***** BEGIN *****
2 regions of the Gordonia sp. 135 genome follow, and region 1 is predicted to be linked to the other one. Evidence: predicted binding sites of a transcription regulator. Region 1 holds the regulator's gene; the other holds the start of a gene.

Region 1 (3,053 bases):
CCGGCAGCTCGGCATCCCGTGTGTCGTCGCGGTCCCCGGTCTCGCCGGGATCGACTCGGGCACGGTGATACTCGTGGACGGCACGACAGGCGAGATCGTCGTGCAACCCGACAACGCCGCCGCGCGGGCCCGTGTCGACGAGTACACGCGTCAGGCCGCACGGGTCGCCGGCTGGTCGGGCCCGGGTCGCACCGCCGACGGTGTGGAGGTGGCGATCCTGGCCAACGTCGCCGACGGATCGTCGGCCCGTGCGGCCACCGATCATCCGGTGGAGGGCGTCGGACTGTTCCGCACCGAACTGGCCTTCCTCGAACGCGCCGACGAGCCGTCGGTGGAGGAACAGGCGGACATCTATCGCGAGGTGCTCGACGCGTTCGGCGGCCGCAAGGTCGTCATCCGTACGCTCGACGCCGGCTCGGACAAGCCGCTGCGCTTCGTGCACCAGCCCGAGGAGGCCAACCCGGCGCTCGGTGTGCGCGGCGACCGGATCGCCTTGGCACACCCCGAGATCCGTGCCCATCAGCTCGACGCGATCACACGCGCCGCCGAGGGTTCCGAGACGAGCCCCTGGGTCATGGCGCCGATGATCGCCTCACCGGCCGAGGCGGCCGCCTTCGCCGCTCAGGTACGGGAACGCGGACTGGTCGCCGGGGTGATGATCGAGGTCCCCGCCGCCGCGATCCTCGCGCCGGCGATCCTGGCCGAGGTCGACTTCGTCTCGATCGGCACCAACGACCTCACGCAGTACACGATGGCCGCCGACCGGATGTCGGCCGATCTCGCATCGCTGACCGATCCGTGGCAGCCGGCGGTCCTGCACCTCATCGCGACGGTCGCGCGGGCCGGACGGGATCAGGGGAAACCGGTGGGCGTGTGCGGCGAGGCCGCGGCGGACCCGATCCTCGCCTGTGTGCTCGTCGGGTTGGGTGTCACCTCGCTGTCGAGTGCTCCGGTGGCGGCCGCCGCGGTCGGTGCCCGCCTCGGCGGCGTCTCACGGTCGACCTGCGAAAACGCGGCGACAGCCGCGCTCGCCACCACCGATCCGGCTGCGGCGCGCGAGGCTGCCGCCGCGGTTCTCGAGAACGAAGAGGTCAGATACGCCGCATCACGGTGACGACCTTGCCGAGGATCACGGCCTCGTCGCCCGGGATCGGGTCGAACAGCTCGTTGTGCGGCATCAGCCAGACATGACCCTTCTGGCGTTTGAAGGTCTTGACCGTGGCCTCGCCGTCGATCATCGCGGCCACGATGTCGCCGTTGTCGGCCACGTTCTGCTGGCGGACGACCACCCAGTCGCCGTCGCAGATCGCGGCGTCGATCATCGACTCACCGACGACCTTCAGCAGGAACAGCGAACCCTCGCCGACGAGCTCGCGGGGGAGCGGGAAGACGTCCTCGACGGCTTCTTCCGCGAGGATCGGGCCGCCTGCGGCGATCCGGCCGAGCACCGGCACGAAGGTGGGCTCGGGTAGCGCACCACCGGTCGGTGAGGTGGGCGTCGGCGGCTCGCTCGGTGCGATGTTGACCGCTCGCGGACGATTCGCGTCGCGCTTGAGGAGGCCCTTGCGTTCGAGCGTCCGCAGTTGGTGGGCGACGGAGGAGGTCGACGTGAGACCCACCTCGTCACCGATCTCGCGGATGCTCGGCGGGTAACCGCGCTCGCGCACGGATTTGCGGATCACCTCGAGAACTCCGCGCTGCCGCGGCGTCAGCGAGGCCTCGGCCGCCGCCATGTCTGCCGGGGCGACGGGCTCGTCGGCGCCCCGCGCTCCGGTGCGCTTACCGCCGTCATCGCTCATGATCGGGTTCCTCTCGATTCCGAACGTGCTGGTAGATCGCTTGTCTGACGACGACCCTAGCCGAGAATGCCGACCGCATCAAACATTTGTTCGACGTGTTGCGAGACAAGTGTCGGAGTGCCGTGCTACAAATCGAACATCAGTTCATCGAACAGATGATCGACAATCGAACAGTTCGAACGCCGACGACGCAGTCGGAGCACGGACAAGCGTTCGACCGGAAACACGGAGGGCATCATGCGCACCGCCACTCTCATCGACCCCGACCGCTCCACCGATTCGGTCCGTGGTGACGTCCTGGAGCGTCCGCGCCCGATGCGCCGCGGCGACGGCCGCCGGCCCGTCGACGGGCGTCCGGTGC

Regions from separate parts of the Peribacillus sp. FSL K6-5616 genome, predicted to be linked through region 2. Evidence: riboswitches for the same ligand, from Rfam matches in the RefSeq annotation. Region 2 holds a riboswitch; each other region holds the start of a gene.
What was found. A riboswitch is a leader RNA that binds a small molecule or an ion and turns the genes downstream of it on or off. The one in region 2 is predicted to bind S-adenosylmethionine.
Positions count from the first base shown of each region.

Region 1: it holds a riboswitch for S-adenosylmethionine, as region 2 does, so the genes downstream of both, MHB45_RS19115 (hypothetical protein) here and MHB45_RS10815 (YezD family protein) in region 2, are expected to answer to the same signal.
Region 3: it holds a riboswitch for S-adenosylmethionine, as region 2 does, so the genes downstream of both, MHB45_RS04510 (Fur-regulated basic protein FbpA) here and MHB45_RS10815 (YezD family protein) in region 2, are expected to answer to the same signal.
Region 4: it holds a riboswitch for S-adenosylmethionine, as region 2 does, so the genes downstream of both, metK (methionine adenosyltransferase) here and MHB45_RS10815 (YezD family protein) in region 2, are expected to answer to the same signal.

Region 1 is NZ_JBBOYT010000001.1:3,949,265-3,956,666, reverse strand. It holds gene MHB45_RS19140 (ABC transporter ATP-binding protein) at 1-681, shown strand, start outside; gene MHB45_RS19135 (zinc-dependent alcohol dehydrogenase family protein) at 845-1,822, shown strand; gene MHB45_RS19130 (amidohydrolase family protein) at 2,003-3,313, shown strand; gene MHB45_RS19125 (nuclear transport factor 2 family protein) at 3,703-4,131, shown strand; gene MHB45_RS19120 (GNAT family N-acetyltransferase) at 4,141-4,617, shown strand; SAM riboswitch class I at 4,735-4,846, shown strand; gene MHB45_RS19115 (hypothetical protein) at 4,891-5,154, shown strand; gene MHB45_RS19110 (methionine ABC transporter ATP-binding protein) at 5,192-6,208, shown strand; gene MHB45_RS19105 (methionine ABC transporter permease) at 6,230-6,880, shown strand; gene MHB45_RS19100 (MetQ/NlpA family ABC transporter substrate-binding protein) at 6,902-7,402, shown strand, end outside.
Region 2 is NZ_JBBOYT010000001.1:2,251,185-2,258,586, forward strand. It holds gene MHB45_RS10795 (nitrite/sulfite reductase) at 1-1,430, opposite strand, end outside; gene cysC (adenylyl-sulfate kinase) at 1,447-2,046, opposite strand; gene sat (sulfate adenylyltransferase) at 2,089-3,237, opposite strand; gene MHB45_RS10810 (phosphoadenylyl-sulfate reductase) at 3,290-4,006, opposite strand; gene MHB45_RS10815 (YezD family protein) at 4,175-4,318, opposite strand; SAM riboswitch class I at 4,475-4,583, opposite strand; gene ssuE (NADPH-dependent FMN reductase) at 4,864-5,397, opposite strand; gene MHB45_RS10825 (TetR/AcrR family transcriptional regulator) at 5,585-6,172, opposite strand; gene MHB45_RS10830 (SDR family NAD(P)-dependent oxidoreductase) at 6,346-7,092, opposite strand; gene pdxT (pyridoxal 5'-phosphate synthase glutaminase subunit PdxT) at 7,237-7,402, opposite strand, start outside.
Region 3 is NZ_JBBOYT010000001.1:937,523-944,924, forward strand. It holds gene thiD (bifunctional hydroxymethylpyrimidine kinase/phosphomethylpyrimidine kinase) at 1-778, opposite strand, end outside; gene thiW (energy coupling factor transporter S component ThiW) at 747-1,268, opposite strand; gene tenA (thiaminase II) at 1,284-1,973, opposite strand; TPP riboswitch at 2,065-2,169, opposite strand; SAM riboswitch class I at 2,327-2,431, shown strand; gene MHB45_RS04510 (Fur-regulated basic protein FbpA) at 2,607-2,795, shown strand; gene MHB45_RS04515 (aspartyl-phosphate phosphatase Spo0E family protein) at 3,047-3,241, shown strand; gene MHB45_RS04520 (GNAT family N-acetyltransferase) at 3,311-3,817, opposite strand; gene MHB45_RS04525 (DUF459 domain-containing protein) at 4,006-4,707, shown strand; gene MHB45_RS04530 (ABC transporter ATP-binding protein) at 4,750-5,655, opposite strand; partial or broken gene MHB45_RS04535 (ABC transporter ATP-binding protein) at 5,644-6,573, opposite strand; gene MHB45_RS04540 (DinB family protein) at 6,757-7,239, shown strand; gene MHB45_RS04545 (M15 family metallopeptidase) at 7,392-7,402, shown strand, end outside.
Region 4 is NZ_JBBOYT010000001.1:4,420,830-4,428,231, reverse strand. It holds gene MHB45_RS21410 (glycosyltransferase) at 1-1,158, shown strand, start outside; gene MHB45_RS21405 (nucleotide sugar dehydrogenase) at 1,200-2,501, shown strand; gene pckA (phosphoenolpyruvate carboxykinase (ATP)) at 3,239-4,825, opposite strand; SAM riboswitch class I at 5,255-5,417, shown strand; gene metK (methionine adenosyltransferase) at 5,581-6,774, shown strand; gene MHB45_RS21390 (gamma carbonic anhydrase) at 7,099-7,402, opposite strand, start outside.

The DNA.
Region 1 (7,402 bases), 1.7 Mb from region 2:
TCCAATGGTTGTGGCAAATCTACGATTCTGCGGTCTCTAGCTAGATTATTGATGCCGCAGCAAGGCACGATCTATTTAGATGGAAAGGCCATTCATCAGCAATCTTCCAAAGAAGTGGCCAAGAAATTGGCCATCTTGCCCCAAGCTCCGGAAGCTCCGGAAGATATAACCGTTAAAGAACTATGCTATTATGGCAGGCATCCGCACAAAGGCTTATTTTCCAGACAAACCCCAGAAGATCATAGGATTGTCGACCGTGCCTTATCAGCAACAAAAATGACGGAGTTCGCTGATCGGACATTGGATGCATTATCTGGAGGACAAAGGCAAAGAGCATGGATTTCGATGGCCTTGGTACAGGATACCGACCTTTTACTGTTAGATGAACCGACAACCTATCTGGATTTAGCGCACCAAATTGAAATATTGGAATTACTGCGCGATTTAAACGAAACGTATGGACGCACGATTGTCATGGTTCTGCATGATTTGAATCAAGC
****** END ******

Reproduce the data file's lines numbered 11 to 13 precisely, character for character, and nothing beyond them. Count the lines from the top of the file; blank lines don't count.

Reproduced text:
Region 2 is NZ_JBBOYT010000001.1:2,251,185-2,258,586, forward strand. It holds gene MHB45_RS10795 (nitrite/sulfite reductase) at 1-1,430, opposite strand, end outside; gene cysC (adenylyl-sulfate kinase) at 1,447-2,046, opposite strand; gene sat (sulfate adenylyltransferase) at 2,089-3,237, opposite strand; gene MHB45_RS10810 (phosphoadenylyl-sulfate reductase) at 3,290-4,006, opposite strand; gene MHB45_RS10815 (YezD family protein) at 4,175-4,318, opposite strand; SAM riboswitch class I at 4,475-4,583, opposite strand; gene ssuE (NADPH-dependent FMN reductase) at 4,864-5,397, opposite strand; gene MHB45_RS10825 (TetR/AcrR family transcriptional regulator) at 5,585-6,172, opposite strand; gene MHB45_RS10830 (SDR family NAD(P)-dependent oxidoreductase) at 6,346-7,092, opposite strand; gene pdxT (pyridoxal 5'-phosphate synthase glutaminase subunit PdxT) at 7,237-7,402, opposite strand, start outside.
Region 3 is NZ_JBBOYT010000001.1:937,523-944,924, forward strand. It holds gene thiD (bifunctional hydroxymethylpyrimidine kinase/phosphomethylpyrimidine kinase) at 1-778, opposite strand, end outside; gene thiW (energy coupling factor transporter S component ThiW) at 747-1,268, opposite strand; gene tenA (thiaminase II) at 1,284-1,973, opposite strand; TPP riboswitch at 2,065-2,169, opposite strand; SAM riboswitch class I at 2,327-2,431, shown strand; gene MHB45_RS04510 (Fur-regulated basic protein FbpA) at 2,607-2,795, shown strand; gene MHB45_RS04515 (aspartyl-phosphate phosphatase Spo0E family protein) at 3,047-3,241, shown strand; gene MHB45_RS04520 (GNAT family N-acetyltransferase) at 3,311-3,817, opposite strand; gene MHB45_RS04525 (DUF459 domain-containing protein) at 4,006-4,707, shown strand; gene MHB45_RS04530 (ABC transporter ATP-binding protein) at 4,750-5,655, opposite strand; partial or broken gene MHB45_RS04535 (ABC transporter ATP-binding protein) at 5,644-6,573, opposite strand; gene MHB45_RS04540 (DinB family protein) at 6,757-7,239, shown strand; gene MHB45_RS04545 (M15 family metallopeptidase) at 7,392-7,402, shown strand, end outside.
Region 4 is NZ_JBBOYT010000001.1:4,420,830-4,428,231, reverse strand. It holds gene MHB45_RS21410 (glycosyltransferase) at 1-1,158, shown strand, start outside; gene MHB45_RS21405 (nucleotide sugar dehydrogenase) at 1,200-2,501, shown strand; gene pckA (phosphoenolpyruvate carboxykinase (ATP)) at 3,239-4,825, opposite strand; SAM riboswitch class I at 5,255-5,417, shown strand; gene metK (methionine adenosyltransferase) at 5,581-6,774, shown strand; gene MHB45_RS21390 (gamma carbonic anhydrase) at 7,099-7,402, opposite strand, start outside.